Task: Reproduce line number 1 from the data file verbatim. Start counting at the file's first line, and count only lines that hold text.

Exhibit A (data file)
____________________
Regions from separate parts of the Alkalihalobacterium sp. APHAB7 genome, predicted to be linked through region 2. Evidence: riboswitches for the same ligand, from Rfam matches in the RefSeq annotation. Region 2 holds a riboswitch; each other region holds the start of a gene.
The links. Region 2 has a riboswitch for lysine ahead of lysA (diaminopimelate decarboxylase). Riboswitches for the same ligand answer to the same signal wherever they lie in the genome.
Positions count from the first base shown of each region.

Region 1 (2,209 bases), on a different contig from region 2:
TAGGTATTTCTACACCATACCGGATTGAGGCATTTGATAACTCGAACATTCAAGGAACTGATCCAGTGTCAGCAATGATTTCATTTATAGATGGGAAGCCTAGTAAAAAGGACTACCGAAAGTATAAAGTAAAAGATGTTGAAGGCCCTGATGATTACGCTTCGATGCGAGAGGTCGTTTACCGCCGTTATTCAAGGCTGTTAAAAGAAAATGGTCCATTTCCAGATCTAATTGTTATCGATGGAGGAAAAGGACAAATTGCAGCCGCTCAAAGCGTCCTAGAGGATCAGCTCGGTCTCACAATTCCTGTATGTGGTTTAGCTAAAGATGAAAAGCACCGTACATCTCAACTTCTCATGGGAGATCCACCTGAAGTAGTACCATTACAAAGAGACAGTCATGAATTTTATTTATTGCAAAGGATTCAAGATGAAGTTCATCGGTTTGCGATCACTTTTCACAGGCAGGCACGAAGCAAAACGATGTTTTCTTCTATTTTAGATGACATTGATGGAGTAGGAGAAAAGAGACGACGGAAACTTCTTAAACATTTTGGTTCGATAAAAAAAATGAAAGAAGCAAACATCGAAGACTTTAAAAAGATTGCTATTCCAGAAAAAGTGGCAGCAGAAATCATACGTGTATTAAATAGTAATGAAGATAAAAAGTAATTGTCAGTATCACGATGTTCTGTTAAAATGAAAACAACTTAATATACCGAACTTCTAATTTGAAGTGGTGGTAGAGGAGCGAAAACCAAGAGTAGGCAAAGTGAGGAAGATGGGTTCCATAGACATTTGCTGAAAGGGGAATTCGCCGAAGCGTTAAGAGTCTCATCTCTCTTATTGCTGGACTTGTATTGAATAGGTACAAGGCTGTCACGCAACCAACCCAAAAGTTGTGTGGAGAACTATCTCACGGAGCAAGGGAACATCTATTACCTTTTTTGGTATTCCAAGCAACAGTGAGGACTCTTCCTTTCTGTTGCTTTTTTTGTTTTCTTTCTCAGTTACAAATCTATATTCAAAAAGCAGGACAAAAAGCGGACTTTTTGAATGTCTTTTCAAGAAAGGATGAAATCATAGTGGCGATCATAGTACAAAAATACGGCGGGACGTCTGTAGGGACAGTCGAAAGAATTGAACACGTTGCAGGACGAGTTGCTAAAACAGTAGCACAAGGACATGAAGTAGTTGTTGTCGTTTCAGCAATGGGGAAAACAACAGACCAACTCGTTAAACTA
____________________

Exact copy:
Regions from separate parts of the Alkalihalobacterium sp. APHAB7 genome, predicted to be linked through region 2. Evidence: riboswitches for the same ligand, from Rfam matches in the RefSeq annotation. Region 2 holds a riboswitch; each other region holds the start of a gene.